Heed this cautionary tale of two boards. Both carried out reviews of their directors’ efficiency and effectiveness, in line with good governance advice. Both noted improvements over the previous year.
One, a prominent member of its country’s blue-chip stock index, gave “a positive assessment overall” to supervisory directors’ work. The other, one of the largest companies in its sector, deemed the work of its directors and committees “highly effective”.
These glowing assessments adorned the last annual reports of, respectively, Wirecard, the German payments processor, and Carillion, the UK construction group, before they imploded.
In the light of what happened later, bruised investors can probably think of saltier adjectives than “effective” to describe the work that directors were doing on their behalf. Earlier this month, indeed, the UK started disqualification proceedings against eight directors and former directors of Carillion. Which raises a question: what is the point of board performance evaluations?
That question has hung over the practice since 2003, when the late Derek Higgs, a former banker, first proposed enshrining annual appraisals in the UK governance code.
The idea, then and now, is that such reviews help boards improve their own performance. Sceptics at first worried about a plague of box-ticking. Some directors snorted at the very idea that the experience and judgment for which they had been hired could be appraised by costly know-nothing consultants.
Damning the idea with faint praise, one told a 2005 survey: “These assessments are undoubtedly of help. Where they go wrong is in being (a) annual, (b) ritualistic and (c) conducted by people who would never sit on a board nor understand its function.”
Still, Higgs's recommendation stuck, augmented by official UK guidance for chairs to consider external evaluation of the board at least every three years. In 2003, a third of boards had never formally assessed their own performance and more than three-quarters of non-executives and over half of chairs had never had a formal review. A government-commissioned report by Icsa, the Chartered Governance Institute, published last week, now reckons almost all the UK's 350 biggest listed companies conduct three-yearly external reviews, while just under 40 per cent of listed companies across Europe have adopted the habit.
Wirecard’s self-appraisal is the lightest touch approach, short of not bothering. Then comes Carillion, which used a consultant to conduct an online survey. Others pay for a deeper dive, including face-to-face interviews with directors and observation of meetings.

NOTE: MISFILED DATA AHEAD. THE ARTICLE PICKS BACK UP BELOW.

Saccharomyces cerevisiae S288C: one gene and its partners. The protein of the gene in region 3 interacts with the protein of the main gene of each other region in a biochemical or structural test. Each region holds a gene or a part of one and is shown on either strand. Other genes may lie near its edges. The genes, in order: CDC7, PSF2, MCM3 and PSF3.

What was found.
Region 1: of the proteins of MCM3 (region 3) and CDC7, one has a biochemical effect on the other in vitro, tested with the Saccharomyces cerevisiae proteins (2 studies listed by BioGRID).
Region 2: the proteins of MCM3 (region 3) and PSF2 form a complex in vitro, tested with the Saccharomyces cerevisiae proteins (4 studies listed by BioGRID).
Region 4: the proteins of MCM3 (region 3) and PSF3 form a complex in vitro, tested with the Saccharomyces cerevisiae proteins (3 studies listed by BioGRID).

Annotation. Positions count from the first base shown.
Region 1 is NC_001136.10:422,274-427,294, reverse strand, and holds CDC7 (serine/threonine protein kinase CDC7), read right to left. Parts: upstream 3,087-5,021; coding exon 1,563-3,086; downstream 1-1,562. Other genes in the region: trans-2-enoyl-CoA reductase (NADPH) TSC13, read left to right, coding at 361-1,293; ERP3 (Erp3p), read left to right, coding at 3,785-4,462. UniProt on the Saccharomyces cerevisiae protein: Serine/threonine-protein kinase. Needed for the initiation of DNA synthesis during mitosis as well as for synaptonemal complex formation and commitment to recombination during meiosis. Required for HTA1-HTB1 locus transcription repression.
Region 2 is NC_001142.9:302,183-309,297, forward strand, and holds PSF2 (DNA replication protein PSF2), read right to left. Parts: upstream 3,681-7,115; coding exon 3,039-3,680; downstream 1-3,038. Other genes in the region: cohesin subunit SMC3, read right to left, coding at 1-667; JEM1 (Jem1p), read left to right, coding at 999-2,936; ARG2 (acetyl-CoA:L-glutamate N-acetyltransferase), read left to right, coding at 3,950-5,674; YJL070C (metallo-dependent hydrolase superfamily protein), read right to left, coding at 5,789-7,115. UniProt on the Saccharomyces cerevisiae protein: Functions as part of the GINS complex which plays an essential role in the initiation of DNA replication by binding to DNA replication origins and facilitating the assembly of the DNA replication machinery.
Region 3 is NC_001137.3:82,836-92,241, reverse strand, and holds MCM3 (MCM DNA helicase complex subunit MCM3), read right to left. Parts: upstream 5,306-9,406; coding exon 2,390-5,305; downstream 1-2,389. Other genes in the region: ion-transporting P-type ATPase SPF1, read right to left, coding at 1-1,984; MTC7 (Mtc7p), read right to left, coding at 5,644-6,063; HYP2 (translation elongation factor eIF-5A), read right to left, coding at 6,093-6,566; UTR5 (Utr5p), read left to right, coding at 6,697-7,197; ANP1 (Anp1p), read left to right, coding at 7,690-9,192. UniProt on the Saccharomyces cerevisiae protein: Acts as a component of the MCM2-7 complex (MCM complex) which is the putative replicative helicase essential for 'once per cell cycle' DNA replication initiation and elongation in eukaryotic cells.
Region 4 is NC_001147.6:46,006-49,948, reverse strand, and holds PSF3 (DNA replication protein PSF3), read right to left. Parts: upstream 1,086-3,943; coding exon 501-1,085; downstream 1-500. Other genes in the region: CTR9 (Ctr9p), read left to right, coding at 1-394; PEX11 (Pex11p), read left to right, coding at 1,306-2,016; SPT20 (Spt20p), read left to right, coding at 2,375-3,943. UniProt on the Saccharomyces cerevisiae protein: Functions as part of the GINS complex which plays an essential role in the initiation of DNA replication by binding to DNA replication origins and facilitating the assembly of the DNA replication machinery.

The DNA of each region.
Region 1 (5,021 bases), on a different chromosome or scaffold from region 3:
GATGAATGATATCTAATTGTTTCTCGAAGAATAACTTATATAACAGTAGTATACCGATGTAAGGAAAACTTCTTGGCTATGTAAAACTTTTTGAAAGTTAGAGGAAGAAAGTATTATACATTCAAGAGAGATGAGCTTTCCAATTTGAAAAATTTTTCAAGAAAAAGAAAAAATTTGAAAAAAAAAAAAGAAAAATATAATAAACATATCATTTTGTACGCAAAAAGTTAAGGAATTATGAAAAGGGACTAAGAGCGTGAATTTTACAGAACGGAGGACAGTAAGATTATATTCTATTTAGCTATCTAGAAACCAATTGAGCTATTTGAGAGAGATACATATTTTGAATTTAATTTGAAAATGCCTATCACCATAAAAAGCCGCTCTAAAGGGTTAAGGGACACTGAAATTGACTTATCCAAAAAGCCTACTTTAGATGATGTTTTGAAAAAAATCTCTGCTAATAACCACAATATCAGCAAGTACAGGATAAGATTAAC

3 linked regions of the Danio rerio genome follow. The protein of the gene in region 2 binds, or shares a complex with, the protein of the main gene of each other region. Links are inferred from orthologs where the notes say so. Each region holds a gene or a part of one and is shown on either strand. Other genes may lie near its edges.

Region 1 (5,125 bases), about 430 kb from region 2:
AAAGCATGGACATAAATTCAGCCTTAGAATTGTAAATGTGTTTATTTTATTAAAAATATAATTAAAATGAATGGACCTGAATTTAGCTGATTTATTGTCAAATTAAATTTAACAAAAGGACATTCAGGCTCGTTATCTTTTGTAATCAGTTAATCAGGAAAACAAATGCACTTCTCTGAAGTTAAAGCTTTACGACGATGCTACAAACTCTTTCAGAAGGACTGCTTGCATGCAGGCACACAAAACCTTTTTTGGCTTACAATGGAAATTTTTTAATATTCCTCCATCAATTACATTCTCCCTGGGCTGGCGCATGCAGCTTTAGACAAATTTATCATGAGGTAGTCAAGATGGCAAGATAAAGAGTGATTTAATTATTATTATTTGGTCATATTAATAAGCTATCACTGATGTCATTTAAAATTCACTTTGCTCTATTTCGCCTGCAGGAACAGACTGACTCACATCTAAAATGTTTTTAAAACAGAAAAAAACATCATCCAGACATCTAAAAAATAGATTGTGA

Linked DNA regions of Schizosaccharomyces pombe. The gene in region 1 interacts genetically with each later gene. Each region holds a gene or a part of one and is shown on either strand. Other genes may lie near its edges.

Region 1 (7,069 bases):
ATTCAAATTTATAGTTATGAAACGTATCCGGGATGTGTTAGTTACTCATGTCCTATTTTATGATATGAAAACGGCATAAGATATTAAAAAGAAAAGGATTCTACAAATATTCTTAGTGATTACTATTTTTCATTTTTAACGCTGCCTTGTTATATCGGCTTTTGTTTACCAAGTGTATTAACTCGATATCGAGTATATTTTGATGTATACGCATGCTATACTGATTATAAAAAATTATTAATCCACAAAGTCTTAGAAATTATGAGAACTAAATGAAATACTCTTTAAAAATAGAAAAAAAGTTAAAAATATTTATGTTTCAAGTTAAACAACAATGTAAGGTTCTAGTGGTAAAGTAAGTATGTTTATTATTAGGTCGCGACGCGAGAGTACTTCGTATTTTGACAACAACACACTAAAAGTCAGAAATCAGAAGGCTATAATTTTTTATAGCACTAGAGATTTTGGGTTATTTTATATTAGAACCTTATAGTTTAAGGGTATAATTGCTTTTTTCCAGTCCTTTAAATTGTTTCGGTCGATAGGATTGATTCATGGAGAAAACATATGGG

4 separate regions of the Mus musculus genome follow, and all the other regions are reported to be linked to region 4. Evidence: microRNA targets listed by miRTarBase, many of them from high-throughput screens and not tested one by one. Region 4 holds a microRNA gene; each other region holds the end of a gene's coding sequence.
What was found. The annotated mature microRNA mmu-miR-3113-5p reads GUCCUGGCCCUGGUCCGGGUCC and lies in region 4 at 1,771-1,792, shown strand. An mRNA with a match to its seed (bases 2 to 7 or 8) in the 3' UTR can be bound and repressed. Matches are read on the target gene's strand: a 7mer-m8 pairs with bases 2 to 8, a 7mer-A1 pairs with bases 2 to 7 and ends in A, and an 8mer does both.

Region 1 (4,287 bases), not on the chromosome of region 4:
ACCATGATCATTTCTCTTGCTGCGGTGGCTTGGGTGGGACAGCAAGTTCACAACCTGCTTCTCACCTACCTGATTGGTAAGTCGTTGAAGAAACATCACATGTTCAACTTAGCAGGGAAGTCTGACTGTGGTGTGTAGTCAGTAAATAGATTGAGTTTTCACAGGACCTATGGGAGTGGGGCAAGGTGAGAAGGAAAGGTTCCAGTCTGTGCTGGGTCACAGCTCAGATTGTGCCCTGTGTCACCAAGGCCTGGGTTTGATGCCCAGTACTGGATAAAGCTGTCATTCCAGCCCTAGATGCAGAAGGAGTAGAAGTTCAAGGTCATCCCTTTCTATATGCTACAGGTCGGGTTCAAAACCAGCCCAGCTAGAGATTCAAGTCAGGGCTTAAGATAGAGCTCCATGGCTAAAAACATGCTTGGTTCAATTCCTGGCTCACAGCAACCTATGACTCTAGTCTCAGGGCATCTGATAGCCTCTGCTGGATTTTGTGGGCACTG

In other words, compared with the no-homework, pre-Higgs world, boards have progressed. Some still set and mark their own homework. An increasing number pay someone to set and mark their homework. All can still decide, however, how much to tell their parents about their results.
After the report is issued to the board, it is up to the company how to present the findings. Up to a point, this makes sense. Non-executives might, for instance, tell a reviewer that the chief executive behaves like a tyrant, which is still a common governance flaw. But despite the UK regulator’s hope that more companies will detail the outcomes of evaluations and the actions taken, it is still implausible such a CEO would be outed as a monster in the annual report.
To these drawbacks, today's sceptics add worries about potential conflicts of interest for long-serving advisers. "Board reviews are a bureaucratic process that waste time and add no value," one chief executive of a small listed company told a parliamentary review in 2018. "There are two issues; 1. Self-evaluation is pointless. 2. Paid external advisers will not jeopardise future fees with harsh truths."
As for warning of, let alone preventing, Carillion-shaped disasters, board reviewers point out they can hardly be expected to know in enough detail the challenges directors might face in future, let alone how they might react.
“Even if we had that level of access, we would be open to be gamed by the client,” one told me.
As a catalyst for positive change at misfiring boards, robust director appraisals are essential. They could be even better. Icsa’s report recommends some ways: it lays out a code of practice for reviewers and some principles for companies, including the need to explain how they deal with conflicts, if they use the same reviewer for more than six years.
Board evaluation is, though, never going to provide a comprehensive scandal alarm system. A review may help reassure outsiders the board is taking its responsibilities for self-improvement seriously, but it cannot guarantee the directors and their company won’t fail in future.
– Copyright The Financial Times Limited 2021